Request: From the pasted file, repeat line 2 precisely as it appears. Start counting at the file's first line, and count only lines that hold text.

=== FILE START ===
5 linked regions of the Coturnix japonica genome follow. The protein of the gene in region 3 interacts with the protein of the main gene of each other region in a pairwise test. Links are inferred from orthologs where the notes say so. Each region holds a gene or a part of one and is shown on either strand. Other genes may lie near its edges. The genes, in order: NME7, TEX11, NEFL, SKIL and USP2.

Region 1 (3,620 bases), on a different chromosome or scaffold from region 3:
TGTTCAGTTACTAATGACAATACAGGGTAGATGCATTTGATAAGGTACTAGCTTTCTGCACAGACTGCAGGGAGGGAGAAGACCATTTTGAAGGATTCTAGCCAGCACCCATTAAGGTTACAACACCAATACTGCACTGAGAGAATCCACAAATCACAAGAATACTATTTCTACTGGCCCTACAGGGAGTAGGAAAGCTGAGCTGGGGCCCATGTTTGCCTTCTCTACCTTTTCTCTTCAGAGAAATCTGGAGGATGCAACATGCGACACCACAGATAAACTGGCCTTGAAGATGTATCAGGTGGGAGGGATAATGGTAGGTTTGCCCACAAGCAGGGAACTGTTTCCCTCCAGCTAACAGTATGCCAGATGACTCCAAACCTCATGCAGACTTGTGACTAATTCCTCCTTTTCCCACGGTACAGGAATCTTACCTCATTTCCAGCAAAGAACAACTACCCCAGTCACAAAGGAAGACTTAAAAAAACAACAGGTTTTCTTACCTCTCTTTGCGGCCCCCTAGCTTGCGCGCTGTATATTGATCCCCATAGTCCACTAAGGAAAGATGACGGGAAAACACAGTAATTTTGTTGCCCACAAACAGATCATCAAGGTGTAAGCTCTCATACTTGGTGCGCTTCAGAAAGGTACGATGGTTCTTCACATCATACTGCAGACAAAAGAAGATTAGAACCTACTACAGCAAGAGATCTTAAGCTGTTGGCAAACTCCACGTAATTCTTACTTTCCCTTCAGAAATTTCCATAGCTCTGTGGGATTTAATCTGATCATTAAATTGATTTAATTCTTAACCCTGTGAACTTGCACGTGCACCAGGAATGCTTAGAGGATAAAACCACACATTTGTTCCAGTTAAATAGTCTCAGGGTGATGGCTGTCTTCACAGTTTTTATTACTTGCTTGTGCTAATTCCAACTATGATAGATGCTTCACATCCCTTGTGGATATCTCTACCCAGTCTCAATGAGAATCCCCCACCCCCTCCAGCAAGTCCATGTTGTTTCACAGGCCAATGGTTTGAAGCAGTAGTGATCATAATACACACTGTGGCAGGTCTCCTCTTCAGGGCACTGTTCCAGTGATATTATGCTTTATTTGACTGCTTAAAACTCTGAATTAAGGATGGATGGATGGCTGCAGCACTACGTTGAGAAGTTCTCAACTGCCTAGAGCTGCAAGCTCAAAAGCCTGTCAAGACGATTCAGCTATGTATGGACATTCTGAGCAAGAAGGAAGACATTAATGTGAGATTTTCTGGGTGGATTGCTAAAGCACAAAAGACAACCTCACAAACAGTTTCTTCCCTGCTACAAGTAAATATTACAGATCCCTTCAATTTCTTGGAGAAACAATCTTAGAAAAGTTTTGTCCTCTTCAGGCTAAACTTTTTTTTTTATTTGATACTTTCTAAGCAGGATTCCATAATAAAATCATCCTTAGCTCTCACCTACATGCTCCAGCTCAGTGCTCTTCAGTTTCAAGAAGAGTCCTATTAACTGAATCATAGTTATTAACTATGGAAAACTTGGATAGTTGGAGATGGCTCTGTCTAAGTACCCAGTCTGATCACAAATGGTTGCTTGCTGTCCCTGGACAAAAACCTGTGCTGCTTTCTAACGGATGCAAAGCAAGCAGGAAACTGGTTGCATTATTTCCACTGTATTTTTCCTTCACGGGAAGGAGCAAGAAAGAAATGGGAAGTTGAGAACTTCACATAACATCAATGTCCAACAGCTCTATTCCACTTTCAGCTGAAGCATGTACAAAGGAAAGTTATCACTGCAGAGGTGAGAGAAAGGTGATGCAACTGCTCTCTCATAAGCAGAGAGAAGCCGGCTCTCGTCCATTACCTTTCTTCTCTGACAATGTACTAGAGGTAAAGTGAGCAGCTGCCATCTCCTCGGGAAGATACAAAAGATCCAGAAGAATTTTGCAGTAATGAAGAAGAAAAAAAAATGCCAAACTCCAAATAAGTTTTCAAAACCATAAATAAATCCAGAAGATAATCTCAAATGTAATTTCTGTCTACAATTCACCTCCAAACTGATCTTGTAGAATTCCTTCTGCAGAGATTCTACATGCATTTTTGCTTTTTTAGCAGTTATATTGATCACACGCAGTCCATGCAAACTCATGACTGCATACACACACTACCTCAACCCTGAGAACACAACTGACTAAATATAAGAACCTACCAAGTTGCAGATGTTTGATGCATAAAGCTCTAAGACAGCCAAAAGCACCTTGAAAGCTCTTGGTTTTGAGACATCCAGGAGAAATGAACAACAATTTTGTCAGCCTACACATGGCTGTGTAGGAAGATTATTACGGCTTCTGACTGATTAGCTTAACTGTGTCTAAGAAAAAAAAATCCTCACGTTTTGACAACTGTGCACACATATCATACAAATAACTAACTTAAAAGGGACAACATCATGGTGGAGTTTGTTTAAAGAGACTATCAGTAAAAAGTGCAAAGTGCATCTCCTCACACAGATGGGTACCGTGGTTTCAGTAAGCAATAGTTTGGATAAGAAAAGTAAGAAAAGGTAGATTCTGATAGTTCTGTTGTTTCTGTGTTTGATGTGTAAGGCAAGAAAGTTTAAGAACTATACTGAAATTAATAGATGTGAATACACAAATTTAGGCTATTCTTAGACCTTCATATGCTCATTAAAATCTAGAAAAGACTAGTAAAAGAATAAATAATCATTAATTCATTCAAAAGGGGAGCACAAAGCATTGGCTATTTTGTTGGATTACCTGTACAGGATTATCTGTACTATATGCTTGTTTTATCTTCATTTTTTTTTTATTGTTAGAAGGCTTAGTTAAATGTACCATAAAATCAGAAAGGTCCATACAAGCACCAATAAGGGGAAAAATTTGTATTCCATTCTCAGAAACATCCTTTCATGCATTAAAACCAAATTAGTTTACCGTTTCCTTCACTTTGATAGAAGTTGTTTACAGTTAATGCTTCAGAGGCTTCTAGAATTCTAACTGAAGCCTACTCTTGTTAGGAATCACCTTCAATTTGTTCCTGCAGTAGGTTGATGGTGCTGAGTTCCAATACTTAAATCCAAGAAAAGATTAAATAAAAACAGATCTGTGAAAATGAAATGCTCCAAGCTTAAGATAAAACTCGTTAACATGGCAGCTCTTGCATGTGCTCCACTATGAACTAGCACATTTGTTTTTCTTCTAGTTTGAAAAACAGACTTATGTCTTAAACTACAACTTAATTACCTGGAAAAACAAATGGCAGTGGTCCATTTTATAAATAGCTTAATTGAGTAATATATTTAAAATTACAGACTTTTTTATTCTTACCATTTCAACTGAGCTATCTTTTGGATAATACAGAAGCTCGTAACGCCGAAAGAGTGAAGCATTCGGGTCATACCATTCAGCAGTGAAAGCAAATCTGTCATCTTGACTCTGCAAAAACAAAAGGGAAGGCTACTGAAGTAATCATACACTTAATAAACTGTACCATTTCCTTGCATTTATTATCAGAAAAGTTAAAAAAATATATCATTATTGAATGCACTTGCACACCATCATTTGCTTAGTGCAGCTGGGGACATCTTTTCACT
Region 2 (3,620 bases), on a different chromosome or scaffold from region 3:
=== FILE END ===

Region 1 (3,620 bases), on a different chromosome or scaffold from region 3: